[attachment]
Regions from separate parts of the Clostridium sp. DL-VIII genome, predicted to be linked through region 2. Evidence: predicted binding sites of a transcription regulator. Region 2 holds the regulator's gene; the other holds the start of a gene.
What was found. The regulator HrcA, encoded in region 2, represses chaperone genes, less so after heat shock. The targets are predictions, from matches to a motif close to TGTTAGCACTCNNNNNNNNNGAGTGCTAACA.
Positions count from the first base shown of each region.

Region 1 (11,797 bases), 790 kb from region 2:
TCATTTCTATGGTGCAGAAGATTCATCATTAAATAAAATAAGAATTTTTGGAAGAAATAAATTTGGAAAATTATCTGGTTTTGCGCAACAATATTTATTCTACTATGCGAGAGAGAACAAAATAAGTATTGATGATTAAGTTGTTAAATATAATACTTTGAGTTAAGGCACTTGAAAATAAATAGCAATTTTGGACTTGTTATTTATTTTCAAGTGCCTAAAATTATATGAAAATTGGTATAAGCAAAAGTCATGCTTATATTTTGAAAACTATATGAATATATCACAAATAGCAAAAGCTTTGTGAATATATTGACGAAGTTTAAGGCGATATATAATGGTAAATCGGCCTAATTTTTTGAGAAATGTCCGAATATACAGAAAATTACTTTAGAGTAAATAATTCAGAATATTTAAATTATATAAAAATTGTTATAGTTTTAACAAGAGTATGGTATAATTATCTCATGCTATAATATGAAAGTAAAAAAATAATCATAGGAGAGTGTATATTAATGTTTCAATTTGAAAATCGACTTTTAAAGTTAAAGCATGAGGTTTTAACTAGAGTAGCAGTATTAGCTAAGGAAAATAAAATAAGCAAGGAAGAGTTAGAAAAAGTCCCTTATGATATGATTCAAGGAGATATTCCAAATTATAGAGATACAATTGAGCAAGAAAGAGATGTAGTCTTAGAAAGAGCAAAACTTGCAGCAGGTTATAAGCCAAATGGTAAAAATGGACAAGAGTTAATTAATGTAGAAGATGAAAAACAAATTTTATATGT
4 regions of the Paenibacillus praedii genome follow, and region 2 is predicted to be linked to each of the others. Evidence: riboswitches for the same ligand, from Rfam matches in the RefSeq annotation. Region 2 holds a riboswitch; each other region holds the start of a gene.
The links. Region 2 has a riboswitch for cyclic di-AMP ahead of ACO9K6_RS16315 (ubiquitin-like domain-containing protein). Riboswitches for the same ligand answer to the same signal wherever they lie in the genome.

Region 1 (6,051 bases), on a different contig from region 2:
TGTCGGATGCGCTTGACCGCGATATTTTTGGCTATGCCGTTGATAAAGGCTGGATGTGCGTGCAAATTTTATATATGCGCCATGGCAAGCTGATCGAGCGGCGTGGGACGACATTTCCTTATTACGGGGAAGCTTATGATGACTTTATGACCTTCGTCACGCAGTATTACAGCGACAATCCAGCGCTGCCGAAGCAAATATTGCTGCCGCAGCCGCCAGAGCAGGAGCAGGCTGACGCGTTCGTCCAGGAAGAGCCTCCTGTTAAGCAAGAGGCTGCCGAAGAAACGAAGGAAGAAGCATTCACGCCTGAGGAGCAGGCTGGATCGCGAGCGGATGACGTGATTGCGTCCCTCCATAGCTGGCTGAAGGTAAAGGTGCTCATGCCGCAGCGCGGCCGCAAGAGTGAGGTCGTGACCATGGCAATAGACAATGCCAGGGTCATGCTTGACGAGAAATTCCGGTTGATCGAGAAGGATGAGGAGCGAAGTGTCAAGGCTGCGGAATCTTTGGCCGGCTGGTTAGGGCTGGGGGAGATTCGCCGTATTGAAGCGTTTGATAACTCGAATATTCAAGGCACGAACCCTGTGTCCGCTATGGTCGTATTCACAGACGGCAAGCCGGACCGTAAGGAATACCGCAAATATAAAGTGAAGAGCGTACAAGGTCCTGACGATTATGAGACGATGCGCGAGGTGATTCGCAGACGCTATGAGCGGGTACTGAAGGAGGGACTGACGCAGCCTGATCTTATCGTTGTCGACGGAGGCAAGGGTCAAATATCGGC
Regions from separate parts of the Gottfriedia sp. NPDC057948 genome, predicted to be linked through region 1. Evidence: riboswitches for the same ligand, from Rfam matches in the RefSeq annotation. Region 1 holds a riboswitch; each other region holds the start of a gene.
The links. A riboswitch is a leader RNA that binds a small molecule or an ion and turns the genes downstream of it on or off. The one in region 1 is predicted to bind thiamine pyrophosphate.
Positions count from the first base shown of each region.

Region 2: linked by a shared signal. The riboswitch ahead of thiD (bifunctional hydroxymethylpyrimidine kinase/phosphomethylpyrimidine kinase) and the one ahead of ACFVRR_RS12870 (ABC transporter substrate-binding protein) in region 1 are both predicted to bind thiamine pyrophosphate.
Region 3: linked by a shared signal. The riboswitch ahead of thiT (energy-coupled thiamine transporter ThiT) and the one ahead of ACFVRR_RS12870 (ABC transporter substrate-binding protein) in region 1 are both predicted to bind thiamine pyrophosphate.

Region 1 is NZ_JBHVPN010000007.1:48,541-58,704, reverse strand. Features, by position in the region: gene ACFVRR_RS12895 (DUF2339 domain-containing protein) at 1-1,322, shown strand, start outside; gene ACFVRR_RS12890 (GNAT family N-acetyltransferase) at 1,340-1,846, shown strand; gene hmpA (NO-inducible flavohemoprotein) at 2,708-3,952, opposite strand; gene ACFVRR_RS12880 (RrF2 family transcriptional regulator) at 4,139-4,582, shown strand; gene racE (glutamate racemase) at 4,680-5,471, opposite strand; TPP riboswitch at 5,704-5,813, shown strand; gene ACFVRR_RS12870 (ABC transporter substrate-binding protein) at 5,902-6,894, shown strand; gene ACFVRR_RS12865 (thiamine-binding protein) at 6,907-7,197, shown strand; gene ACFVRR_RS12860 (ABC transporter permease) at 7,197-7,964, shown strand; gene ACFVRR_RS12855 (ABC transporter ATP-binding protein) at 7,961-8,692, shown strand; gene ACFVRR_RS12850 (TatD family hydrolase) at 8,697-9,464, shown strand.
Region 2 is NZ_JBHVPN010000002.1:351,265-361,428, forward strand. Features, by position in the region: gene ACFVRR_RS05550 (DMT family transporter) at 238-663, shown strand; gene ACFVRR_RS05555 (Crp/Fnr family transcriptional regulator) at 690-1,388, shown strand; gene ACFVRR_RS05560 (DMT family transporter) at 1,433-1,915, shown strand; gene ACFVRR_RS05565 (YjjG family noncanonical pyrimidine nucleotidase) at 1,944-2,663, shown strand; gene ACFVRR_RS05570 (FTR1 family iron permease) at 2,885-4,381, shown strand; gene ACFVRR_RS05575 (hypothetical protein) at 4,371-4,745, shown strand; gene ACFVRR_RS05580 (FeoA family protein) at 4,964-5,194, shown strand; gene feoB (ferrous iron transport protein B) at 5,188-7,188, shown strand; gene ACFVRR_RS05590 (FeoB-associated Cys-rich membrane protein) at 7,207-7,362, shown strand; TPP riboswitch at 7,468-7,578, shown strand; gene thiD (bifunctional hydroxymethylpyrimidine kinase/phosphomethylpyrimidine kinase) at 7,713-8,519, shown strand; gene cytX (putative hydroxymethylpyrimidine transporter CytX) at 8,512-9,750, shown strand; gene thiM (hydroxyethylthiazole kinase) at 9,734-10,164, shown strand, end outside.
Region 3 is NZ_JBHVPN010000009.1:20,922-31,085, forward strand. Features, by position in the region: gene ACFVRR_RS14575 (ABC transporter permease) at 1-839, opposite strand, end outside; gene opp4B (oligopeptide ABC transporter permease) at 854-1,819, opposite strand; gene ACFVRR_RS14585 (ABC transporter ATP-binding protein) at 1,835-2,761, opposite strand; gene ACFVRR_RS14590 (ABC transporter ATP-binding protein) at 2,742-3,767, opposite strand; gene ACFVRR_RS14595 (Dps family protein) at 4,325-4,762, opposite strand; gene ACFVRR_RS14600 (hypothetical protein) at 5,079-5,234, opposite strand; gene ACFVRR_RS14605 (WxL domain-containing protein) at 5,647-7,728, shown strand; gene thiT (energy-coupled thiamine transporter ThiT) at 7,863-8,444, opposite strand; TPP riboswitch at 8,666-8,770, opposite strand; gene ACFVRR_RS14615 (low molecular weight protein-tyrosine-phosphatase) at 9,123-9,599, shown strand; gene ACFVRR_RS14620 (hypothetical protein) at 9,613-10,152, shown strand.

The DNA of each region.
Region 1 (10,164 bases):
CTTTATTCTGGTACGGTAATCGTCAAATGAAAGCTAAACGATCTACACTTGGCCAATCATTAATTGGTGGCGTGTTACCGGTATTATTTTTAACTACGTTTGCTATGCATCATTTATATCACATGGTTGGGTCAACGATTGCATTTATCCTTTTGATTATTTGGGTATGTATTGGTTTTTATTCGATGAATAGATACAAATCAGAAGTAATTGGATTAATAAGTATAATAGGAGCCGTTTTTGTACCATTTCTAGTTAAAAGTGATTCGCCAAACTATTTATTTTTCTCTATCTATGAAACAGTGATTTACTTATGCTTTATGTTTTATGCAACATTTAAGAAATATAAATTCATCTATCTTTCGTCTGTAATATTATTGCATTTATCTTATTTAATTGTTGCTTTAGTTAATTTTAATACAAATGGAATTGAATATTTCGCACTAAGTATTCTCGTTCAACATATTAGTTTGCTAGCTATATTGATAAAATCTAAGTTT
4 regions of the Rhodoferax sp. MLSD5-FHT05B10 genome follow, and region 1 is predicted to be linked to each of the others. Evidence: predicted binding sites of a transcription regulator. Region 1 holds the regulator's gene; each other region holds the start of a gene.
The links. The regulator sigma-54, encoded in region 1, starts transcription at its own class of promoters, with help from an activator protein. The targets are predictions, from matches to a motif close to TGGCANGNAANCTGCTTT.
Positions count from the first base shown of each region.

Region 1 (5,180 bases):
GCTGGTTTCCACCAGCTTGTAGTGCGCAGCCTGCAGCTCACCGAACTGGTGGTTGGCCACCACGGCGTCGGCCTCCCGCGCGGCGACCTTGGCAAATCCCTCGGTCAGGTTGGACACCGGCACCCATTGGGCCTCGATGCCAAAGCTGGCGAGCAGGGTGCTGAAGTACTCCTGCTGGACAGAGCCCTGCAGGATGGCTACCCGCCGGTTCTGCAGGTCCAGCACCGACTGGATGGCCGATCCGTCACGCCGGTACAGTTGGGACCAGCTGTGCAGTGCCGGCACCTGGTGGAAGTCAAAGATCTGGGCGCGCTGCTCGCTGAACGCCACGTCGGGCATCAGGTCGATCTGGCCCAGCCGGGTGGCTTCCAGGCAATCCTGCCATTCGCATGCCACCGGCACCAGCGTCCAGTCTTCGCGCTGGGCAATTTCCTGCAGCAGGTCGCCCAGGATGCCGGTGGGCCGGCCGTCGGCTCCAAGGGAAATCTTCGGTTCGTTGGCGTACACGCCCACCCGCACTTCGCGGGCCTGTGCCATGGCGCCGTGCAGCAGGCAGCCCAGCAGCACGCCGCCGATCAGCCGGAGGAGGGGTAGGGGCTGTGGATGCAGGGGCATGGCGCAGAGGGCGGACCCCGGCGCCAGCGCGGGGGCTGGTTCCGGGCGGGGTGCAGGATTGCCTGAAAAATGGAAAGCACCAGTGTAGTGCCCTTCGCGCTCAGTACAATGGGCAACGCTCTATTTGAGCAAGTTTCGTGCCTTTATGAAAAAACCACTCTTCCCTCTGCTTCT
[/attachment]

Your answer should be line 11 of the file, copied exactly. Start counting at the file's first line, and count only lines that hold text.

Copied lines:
The links. A riboswitch is a leader RNA that binds a small molecule or an ion and turns the genes downstream of it on or off. The one in region 1 is predicted to bind thiamine pyrophosphate.